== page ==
Escherichia coli is a gram-negative, rod-shaped bacteria present in the guts of various animals, including mammals (Jang et al., 2017). Most strains of E. coli are non-pathogenic but can cause opportunistic infections (De Souza et al., 2019), and some highly pathogenic strains cause various intestinal diseases and sepsis in humans and animals (Fabian et al., 2020).
E. coli subtypes include enterotoxigenic E. coli (ETEC), enteropathogenic E. coli (EPEC), enterohemorrhagic E. coli (EHEC), enteroaggregative E. coli (EAEC), and enteroinvasive E. coli (EIEC) (Al-Gallas et al., 2007). ETEC frequently infects newly weaned pigs, causing acute diarrhea and even death. It can also cause diarrhea, abdominal pain, and dehydration in humans (Pattabiraman et al., 2018). A recent study showed that infections with ETEC delay the growth of pigs and cause mortality owing to excessive diarrhea, resulting in huge economic losses (Yan et al., 2009). To prevent and treat ETEC in pigs, many antibiotics such as oxytetracycline and spectinomycin are commonly administered. However, excessive use of antibiotics can cause negative side effects, such as drug resistance and drug residues in pig meat (Luppi, 2017). Thus, the use of antibiotics tends to be limited worldwide, and safe biological alternatives are needed (Laxminarayan et al., 2013).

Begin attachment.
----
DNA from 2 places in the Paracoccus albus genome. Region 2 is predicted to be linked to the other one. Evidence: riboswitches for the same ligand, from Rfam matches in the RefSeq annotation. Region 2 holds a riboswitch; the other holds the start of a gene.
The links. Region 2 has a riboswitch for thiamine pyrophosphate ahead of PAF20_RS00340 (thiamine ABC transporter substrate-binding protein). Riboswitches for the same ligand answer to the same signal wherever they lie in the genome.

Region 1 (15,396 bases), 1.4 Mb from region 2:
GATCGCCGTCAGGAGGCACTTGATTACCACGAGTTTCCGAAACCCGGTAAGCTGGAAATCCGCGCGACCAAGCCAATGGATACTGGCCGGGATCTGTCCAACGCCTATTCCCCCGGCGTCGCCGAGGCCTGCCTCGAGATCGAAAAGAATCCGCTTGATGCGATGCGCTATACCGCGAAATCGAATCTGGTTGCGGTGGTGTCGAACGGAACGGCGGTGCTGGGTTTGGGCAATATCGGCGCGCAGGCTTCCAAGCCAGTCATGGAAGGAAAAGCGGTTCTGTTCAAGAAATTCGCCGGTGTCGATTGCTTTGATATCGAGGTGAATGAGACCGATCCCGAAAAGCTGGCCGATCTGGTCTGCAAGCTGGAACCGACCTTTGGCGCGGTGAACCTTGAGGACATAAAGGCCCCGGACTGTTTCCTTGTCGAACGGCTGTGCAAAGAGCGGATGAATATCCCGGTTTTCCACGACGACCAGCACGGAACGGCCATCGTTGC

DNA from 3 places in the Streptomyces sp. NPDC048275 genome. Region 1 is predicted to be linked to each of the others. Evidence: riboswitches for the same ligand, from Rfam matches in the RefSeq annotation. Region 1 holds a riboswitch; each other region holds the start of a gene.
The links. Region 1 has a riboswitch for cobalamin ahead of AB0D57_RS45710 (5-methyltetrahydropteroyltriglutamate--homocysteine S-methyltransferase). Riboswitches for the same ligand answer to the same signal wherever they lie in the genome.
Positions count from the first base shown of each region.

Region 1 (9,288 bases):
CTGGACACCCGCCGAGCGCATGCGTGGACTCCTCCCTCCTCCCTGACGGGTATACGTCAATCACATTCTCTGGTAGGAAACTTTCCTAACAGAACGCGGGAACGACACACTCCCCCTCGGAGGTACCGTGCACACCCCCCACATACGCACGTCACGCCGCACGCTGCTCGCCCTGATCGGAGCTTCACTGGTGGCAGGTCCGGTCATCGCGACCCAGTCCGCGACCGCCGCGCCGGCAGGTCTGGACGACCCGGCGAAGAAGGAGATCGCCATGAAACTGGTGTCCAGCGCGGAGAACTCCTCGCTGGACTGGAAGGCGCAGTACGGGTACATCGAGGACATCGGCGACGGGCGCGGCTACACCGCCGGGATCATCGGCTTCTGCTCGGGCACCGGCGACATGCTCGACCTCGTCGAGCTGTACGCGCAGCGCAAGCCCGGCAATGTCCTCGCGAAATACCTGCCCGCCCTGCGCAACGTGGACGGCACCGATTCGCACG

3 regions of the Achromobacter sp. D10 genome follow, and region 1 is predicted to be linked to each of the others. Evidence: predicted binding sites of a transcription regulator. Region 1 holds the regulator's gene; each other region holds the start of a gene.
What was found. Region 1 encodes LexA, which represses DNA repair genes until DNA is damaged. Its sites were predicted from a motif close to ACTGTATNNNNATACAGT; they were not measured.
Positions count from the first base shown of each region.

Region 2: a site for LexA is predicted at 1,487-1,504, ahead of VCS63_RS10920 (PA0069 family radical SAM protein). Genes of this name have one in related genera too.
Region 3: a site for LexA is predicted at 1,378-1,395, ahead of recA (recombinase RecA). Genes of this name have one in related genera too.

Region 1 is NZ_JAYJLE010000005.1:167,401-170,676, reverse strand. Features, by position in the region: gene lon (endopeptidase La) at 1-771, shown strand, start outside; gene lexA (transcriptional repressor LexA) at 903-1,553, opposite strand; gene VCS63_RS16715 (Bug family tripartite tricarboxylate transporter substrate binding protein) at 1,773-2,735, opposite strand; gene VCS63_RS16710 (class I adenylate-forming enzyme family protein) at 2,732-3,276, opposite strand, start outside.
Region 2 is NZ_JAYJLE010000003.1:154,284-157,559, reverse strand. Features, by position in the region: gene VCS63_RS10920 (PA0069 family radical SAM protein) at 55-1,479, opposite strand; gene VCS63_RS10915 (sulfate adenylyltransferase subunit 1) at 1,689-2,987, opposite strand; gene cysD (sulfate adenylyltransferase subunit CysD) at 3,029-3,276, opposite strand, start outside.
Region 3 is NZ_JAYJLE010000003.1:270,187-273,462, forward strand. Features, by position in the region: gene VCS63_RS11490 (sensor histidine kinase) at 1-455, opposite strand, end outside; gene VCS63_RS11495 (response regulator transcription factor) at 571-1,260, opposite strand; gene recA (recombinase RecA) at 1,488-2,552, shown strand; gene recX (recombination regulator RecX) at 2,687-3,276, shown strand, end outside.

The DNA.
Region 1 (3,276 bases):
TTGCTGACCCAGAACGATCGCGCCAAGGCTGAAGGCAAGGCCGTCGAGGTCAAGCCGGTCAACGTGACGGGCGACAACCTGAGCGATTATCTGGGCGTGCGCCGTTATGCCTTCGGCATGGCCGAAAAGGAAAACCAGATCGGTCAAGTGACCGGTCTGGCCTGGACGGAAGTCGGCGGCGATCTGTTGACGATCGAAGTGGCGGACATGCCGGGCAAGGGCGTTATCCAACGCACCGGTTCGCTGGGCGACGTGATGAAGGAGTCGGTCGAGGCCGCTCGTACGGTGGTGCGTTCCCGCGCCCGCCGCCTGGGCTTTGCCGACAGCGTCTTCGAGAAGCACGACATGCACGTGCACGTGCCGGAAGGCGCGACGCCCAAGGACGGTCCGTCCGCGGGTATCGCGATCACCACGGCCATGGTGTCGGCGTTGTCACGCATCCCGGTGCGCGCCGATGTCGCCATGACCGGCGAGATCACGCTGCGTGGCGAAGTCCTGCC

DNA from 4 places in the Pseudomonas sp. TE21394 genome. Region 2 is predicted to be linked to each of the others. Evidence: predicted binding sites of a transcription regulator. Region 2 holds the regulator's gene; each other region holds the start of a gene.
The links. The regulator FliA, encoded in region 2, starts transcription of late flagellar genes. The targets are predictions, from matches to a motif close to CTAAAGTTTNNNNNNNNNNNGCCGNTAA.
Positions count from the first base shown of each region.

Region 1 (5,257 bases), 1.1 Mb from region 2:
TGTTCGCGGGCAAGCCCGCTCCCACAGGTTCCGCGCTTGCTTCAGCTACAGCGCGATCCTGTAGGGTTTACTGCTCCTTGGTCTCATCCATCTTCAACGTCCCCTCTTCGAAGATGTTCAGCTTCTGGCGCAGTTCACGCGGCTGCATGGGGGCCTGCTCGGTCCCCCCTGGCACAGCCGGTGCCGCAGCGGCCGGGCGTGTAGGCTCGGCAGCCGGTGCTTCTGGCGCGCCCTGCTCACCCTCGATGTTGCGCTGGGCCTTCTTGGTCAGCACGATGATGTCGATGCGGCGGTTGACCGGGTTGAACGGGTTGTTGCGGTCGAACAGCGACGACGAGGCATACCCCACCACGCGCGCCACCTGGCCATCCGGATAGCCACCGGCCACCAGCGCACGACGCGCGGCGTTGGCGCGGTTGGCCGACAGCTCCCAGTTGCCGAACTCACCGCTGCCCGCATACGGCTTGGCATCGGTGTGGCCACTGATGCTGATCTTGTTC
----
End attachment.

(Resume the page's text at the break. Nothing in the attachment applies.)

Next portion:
It has been common to use antibiotics in animal feed to prevent animals from disease and improve production performance in animal husbandry. On the one hand, the emergence of antibiotic-resistant bacteria due to the unreasonable use of antibiotics has sparked efforts to develop alternatives to antibiotics (Cheng et al., 2014). Bacteriophages (also known as phage) are bacterial viruses that can specifically infect bacteria and replicate in host bacteria (Chang et al., 2019). The phages are attracting attention as an alternative to antibiotics because they have a low risk of remaining in the intestine and can evade the resistance developed to antibiotics through different mechanisms (Kebriaei et al., 2020; Lee et al., 2017). Phage can also be an environmentally friendly approach to control infection and contamination of pathogens in foods of animal origin, including meat and poultry products (Bao et al., 2015). ListShieldTM (Intralytix, Baltimore, MD, USA) is a phage-containing food additive that is a non-chemical antibacterial agent to control the food-borne bacterial pathogen Listeria monocytogenes (Gutiérrez et al., 2017). The ListShieldTM was first approved by the FDA in 2006 as a spray disinfectant that inhibits Listeria growth by applying phage to ready-to-eat deli meats (Hesse and Adhya, 2019). The first GRAS (generally recognized as safe) designation for phage products suggested the possibility of phage food application (Bai et al., 2016). Using phage as a food additive can be an effective method for establishing a safety management system for foods of animal origin but requires in-depth research and approach in terms of safety (Endersen et al., 2014).
In this study, phage ØCJ19 infecting ETEC was isolated from porcine feces, and biological characteristics were evaluated to demonstrate the safety and possibility of phage application to foods of animal origin. Additionally, the whole genome sequence was annotated, and phage ØCJ19 was evaluated as a biological agent to control ETEC.
Materials and Methods